Brideshead Revisited is probably Evelyn Waugh’s best-loved novel, first published in 1945.
It’s the epic story of a great Catholic family in a doomed aristocratic age prior to the second world war and over sixty years has delighted many readers – including myself .
In haunting prose it captures the dying years of an era of British aristocracy and opulence, which would never again return after the war. Another major theme, as Waugh says in his preface (1959) to a modified re-issue of the novel, is “the operation of divine grace on a group of diverse but closely connected characters.”
In the book there are many passages of lilting prose – somehow wistful and with a lingering melancholy. And in re-reading, I experienced all over again my initial delight.
Here’s an example …
Oxford, in those days, was still a city of aquatint. In her spacious and quiet streets men walked and spoke as they had done in Newman’s day; her autumnal mists, her grey springtime, and the rare glory of her summer days – such as that day – when the chestnut was in flower and the bells rang out high and clear over her gables and cupolas, exhaled the soft airs of centuries of youth. It was this cloistral hush which gave our laughter its resonance, and carried it still, joyously, over the intervening clamour.
Or another passage …
My theme is memory, that winged host that soared about me one grey morning of war-time. These memories, which are my life—for we possess nothing certainly except the past—were always with me. Like the pigeons of St. Mark’s, they were everywhere, under my feet, singly, in pairs, in little honey-voiced congregations, nodding, strutting, winking, rolling the tender feathers of their necks, perching sometimes, if I stood still, on my shoulder or pecking a broken biscuit from between my lips; until, suddenly, the noon gun boomed and in a moment, with a flutter and sweep of wings, the pavement was bare and the whole sky above dark with a tumult of fowl. Thus it was that morning.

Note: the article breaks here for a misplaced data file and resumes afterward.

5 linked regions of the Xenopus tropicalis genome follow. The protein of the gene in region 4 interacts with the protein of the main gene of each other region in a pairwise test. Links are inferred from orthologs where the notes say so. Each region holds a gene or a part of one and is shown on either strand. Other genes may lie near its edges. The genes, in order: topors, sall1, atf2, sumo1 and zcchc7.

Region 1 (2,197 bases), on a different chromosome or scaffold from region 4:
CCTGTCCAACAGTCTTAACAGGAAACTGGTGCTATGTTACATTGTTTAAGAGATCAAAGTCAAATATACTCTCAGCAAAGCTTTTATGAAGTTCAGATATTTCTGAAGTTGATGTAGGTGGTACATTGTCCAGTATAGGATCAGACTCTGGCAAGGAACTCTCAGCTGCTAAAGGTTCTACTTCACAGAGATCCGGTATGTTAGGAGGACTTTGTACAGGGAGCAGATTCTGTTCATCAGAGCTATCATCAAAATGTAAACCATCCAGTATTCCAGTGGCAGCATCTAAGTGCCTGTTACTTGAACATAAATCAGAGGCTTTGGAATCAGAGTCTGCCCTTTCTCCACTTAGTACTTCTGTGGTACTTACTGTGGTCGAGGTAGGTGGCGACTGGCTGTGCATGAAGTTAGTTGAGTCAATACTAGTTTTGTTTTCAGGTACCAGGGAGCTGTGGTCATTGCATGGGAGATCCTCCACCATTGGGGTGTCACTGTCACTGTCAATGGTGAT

And a third …
Conversation should be like juggling; up go the balls and the plates, up and over, in and out, good solid objects that glitter in the footlights and fall with a bang if you miss them. But when dear Sebastian speaks it is like a little sphere of soapsud drifting off the end of an old clay pipe, anywhere, full of rainbow light for a second and then – phut! vanished, with nothing left at all, nothing.
The Granada TV series faithfully reproduced many passages from the book, either as a voice-over or in characters’ dialogue. It was so true to the novel, that I’m reluctant to watch the more recent movie of the same name.
I can’t see how the rich tapestry of the novel, so beautifully captured in the 1981 series, could be portrayed on only an hour and a half – though am open to be contradicted on that score. Perhaps I should indeed watch the 2008 movie to compare – though am afraid I’ll be disappointed. :)